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Poly (Ethylene Glycol)‐Based Hydrogels as Self‐Inflating Tissue Expanders with Tunable Mechanical and Swelling Properties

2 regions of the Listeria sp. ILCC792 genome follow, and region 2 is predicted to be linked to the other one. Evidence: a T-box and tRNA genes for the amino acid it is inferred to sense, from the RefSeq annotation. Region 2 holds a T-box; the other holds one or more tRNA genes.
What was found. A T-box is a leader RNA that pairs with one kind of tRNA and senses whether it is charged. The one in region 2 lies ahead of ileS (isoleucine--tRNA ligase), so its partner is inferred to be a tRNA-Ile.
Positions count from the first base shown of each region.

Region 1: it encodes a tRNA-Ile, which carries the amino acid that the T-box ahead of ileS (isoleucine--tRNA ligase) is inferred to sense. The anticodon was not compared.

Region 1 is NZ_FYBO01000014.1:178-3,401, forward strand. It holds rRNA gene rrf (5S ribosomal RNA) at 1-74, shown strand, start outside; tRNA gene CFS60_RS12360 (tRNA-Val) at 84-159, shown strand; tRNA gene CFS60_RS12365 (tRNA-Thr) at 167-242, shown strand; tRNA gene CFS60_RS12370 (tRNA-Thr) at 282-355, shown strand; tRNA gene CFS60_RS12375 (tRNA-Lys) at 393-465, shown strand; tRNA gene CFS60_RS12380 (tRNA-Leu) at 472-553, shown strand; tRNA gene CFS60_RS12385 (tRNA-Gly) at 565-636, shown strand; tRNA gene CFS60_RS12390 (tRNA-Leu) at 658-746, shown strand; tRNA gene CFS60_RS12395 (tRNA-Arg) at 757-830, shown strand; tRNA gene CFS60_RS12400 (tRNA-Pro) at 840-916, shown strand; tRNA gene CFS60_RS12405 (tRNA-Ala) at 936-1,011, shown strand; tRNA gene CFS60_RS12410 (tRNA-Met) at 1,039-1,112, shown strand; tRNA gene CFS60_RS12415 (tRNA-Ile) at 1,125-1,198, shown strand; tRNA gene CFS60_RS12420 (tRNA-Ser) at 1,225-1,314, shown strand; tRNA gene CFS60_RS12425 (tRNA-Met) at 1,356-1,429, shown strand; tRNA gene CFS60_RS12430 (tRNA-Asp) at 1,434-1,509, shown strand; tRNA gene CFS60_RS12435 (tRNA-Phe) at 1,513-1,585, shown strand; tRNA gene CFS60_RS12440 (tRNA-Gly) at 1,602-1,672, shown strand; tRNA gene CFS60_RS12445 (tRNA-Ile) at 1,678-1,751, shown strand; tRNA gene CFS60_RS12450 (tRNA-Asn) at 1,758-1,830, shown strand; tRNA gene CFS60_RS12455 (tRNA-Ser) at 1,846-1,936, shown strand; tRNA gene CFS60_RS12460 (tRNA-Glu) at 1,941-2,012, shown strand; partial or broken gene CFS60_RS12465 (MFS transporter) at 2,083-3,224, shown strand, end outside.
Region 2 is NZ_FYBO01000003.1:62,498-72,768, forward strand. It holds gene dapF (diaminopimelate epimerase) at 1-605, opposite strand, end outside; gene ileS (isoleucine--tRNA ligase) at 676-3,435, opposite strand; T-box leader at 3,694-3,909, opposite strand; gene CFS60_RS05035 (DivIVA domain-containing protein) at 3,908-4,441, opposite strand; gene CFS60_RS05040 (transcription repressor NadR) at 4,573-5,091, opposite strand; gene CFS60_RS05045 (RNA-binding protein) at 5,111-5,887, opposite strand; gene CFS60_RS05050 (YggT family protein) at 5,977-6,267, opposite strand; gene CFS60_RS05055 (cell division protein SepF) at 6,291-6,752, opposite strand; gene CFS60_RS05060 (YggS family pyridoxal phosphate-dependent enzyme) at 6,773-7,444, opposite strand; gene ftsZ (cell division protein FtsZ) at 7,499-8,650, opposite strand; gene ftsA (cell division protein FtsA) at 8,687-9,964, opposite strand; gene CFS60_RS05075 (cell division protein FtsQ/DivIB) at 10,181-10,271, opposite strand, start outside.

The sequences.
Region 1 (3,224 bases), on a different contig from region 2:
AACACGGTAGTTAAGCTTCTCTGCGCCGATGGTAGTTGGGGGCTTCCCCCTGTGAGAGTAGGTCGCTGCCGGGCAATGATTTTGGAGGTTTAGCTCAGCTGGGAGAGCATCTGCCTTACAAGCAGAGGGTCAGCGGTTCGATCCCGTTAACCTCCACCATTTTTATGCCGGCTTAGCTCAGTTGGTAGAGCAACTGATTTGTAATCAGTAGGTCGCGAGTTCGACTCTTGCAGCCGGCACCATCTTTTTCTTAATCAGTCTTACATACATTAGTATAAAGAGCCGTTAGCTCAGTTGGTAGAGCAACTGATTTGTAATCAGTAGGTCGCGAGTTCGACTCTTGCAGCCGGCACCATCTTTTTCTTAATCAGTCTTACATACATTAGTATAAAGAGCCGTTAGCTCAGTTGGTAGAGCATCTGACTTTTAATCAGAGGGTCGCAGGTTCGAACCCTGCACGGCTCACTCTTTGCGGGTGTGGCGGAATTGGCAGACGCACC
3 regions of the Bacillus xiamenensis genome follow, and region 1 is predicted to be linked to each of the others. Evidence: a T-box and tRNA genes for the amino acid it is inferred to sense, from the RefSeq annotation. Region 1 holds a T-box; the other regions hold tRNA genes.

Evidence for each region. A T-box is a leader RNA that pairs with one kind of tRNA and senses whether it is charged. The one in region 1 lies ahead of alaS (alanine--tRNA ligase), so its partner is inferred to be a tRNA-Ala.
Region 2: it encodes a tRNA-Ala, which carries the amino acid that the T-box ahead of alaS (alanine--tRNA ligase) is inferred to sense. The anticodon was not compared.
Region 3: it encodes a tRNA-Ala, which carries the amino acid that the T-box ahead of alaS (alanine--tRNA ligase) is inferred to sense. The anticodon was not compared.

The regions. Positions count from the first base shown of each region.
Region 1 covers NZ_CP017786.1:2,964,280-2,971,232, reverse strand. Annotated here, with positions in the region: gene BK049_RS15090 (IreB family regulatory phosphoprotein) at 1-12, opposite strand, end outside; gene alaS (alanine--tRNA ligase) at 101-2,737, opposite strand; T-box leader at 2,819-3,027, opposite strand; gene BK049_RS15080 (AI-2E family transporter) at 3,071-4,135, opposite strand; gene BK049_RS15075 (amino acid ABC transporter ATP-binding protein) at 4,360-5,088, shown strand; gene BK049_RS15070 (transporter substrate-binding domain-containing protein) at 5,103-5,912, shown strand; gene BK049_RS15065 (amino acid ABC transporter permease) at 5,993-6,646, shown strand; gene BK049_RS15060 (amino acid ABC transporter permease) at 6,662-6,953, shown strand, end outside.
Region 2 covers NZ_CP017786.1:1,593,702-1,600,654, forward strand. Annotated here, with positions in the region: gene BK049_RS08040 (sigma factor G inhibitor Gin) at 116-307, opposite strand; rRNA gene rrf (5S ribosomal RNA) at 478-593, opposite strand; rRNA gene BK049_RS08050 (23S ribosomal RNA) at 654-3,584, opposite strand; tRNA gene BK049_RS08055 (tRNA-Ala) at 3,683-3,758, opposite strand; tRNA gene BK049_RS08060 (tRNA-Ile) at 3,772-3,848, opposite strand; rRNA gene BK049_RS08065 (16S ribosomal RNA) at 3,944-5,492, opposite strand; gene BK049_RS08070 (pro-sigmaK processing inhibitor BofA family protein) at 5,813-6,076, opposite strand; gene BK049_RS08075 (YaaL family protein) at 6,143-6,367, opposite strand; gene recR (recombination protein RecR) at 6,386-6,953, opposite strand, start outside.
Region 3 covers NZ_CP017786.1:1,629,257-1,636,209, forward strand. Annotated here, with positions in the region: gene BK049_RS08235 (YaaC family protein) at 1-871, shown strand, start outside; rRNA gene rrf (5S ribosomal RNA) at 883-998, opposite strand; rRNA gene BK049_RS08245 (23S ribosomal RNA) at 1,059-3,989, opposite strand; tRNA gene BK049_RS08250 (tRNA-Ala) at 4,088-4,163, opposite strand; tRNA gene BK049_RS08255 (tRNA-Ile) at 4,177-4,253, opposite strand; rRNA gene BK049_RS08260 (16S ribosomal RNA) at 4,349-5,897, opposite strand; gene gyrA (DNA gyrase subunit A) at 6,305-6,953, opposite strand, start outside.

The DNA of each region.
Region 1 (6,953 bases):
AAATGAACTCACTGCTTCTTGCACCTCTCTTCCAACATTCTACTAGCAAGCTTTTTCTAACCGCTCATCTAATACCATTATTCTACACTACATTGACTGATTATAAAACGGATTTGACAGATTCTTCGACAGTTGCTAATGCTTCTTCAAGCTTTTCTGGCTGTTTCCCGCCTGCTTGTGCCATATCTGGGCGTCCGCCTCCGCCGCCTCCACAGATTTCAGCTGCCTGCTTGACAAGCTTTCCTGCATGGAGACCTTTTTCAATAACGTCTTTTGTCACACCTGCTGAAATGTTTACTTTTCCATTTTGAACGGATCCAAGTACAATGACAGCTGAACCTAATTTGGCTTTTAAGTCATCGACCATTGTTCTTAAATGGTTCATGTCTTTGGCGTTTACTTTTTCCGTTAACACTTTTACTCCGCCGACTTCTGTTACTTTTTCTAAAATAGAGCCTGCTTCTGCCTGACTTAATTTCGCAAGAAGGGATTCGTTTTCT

Tissue expansion is used by plastic/reconstructive surgeons to grow additional skin/tissue for replacing or repairing lost or damaged soft tissues. Recently, hydrogels have been widely used for tissue expansion applications. Herein, a self-inflating tissue expander blend composition from three different molecular weights (2, 6, and 10 kDa) of poly (ethylene glycol) diacrylate (PEGDA) hydrogel with tunable mechanical and swelling properties is presented. The in vitro results demonstrate that, of the eight studied compositions, P6 (PEGDA 6 kDa:10 kDa (50:50)) and P8 (PEGDA 6 kDa:10 kDa (35:65)) formulations provide a balance of mechanical property and swelling capability suitable for tissue expansion. Furthermore, these expanders can be compressed up to 60% of their original height and can be loaded and unloaded cyclically at least ten times with no permanent deformation. The in vivo results indicate that these two engineered blend compositions are capable to generate a swelling pressure sufficient to dilate the surrounding tissue while retaining their original shape. The histological analyses reveal the formation of fibrous capsule at the interface between the implant and the subcutaneous tissue with no signs of inflammation. Ultimately, controlling the PEGDA chain length shows potential for the development of self-inflating tissue expanders with tunable mechanical and swelling properties.

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